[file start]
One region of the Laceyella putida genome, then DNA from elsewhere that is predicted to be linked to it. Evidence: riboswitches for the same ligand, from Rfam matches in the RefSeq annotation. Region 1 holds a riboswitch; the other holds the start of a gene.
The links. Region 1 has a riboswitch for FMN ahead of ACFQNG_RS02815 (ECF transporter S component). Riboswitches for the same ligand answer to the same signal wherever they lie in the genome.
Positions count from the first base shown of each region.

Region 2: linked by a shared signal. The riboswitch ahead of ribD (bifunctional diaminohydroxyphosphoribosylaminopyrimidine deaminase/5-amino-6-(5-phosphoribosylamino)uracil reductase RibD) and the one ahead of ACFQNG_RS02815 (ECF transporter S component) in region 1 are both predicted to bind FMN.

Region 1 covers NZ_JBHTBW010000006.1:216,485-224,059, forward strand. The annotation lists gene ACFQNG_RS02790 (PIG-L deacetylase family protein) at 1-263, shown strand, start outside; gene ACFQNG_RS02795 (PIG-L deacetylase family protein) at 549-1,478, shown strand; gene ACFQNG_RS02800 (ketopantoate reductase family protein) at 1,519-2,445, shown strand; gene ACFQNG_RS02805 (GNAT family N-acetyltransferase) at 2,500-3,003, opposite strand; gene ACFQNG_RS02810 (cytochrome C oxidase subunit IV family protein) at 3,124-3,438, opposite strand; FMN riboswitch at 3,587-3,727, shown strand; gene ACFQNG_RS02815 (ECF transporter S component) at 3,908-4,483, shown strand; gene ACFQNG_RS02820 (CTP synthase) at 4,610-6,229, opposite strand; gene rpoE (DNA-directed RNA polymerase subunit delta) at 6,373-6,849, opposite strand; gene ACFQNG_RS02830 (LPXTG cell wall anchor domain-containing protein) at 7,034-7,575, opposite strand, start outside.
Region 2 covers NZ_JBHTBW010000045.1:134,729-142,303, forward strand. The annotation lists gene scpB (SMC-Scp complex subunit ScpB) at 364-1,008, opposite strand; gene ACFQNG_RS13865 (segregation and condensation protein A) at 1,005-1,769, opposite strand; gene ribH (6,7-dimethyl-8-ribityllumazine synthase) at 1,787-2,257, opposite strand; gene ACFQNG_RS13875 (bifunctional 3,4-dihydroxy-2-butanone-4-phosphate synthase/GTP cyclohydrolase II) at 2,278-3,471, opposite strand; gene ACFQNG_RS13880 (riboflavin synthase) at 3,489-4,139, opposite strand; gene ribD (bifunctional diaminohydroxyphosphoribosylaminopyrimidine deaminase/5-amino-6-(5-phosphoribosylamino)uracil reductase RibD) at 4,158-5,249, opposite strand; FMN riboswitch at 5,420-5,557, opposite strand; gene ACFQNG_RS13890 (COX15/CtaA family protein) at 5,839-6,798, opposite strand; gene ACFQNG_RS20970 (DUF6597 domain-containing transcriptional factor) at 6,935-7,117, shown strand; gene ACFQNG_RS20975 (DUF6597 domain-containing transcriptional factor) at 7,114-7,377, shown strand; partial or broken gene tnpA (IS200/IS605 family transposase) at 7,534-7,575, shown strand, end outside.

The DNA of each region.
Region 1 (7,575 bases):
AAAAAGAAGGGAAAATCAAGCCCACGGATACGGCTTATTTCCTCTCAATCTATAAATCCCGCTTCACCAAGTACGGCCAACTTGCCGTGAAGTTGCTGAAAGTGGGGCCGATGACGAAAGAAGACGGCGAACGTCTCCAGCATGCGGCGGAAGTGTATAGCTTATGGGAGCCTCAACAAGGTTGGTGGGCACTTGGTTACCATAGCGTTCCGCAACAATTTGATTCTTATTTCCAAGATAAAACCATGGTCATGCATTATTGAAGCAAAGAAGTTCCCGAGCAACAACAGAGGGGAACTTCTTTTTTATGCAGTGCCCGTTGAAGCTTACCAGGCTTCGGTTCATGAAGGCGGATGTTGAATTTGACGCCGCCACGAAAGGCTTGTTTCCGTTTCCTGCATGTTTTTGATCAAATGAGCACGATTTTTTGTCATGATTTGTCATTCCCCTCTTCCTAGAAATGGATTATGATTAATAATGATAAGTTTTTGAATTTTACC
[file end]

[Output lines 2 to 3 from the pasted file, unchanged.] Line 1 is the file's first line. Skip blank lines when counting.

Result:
The links. Region 1 has a riboswitch for FMN ahead of ACFQNG_RS02815 (ECF transporter S component). Riboswitches for the same ligand answer to the same signal wherever they lie in the genome.
Positions count from the first base shown of each region.